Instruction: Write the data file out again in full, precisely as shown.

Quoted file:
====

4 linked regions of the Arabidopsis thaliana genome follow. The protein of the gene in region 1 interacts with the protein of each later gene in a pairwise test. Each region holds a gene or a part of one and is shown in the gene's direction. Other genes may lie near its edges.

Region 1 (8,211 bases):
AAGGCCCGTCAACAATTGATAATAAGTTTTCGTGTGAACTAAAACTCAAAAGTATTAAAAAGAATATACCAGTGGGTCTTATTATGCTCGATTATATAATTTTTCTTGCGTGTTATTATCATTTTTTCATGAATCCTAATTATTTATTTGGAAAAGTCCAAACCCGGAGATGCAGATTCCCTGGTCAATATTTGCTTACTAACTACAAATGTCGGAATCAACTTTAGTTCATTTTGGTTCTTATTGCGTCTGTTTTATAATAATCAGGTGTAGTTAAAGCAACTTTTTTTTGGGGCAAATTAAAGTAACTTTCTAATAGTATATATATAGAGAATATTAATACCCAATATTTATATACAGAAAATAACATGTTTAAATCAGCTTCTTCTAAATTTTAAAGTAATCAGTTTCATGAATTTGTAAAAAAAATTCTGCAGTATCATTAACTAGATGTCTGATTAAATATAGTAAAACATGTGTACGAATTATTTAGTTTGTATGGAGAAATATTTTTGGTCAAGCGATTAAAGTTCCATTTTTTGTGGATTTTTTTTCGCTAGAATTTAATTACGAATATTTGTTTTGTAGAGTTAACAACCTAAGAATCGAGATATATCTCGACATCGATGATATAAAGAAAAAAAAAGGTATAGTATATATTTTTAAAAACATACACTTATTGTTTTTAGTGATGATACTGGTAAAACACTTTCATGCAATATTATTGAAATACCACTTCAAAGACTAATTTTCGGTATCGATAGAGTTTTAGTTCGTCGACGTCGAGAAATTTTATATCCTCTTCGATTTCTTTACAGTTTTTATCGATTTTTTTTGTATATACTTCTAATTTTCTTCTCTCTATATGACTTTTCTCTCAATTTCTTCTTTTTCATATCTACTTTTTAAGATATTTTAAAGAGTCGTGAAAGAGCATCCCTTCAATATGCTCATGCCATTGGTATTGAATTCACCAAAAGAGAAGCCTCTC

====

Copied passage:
4 linked regions of the Arabidopsis thaliana genome follow. The protein of the gene in region 1 interacts with the protein of each later gene in a pairwise test. Each region holds a gene or a part of one and is shown in the gene's direction. Other genes may lie near its edges.

Region 1 (8,211 bases):
AAGGCCCGTCAACAATTGATAATAAGTTTTCGTGTGAACTAAAACTCAAAAGTATTAAAAAGAATATACCAGTGGGTCTTATTATGCTCGATTATATAATTTTTCTTGCGTGTTATTATCATTTTTTCATGAATCCTAATTATTTATTTGGAAAAGTCCAAACCCGGAGATGCAGATTCCCTGGTCAATATTTGCTTACTAACTACAAATGTCGGAATCAACTTTAGTTCATTTTGGTTCTTATTGCGTCTGTTTTATAATAATCAGGTGTAGTTAAAGCAACTTTTTTTTGGGGCAAATTAAAGTAACTTTCTAATAGTATATATATAGAGAATATTAATACCCAATATTTATATACAGAAAATAACATGTTTAAATCAGCTTCTTCTAAATTTTAAAGTAATCAGTTTCATGAATTTGTAAAAAAAATTCTGCAGTATCATTAACTAGATGTCTGATTAAATATAGTAAAACATGTGTACGAATTATTTAGTTTGTATGGAGAAATATTTTTGGTCAAGCGATTAAAGTTCCATTTTTTGTGGATTTTTTTTCGCTAGAATTTAATTACGAATATTTGTTTTGTAGAGTTAACAACCTAAGAATCGAGATATATCTCGACATCGATGATATAAAGAAAAAAAAAGGTATAGTATATATTTTTAAAAACATACACTTATTGTTTTTAGTGATGATACTGGTAAAACACTTTCATGCAATATTATTGAAATACCACTTCAAAGACTAATTTTCGGTATCGATAGAGTTTTAGTTCGTCGACGTCGAGAAATTTTATATCCTCTTCGATTTCTTTACAGTTTTTATCGATTTTTTTTGTATATACTTCTAATTTTCTTCTCTCTATATGACTTTTCTCTCAATTTCTTCTTTTTCATATCTACTTTTTAAGATATTTTAAAGAGTCGTGAAAGAGCATCCCTTCAATATGCTCATGCCATTGGTATTGAATTCACCAAAAGAGAAGCCTCTC